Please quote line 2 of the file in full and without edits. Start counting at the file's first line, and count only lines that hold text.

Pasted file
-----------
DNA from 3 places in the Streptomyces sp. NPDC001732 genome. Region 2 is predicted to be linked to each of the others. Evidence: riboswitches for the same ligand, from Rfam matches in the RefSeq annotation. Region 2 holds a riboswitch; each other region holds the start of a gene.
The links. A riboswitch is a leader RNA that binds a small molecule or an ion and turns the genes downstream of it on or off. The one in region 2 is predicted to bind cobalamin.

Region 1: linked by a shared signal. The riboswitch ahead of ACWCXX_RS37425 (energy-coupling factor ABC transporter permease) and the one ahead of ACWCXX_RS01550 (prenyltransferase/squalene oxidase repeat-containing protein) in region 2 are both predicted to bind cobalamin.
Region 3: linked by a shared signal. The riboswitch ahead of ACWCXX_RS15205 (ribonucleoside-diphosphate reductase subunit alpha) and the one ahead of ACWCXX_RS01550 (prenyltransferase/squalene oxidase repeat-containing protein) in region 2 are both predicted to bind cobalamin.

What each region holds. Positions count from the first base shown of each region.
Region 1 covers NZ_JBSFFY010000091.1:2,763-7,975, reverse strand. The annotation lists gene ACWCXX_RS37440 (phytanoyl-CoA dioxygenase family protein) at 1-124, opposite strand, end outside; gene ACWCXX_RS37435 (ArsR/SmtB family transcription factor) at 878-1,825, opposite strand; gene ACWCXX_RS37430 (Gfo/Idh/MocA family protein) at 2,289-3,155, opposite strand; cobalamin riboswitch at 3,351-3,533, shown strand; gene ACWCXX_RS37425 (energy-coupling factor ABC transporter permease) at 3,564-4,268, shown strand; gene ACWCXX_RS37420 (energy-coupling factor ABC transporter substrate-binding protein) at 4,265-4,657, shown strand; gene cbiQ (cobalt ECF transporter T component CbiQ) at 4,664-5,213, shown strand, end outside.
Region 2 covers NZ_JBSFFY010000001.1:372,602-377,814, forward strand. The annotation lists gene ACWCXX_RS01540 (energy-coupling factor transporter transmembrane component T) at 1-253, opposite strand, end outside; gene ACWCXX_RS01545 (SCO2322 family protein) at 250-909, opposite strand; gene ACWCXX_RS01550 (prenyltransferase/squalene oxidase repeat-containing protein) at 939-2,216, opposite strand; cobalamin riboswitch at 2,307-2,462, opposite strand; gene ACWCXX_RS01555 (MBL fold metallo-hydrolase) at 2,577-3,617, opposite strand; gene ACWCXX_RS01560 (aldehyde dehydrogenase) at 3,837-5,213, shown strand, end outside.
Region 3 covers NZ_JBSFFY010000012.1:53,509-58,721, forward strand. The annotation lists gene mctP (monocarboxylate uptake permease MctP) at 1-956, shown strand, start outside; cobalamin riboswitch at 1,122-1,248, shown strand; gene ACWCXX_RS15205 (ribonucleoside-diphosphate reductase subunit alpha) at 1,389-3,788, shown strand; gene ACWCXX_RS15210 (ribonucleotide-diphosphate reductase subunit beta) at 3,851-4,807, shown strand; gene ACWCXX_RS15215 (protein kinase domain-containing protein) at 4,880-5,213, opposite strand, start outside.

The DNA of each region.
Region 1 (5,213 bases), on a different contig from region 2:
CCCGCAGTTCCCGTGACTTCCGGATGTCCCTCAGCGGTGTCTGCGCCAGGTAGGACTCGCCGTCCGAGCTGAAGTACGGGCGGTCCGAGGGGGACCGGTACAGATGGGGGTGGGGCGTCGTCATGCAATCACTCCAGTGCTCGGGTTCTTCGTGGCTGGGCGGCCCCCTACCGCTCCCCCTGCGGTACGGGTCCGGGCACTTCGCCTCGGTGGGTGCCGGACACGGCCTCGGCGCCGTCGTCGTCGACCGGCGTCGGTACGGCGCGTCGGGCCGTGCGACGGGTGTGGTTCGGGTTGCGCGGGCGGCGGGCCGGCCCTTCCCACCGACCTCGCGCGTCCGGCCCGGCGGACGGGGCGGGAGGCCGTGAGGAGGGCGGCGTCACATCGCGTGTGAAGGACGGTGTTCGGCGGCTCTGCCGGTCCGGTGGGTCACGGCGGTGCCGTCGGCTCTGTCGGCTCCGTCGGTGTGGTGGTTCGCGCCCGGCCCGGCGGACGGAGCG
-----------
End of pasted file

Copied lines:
The links. A riboswitch is a leader RNA that binds a small molecule or an ion and turns the genes downstream of it on or off. The one in region 2 is predicted to bind cobalamin.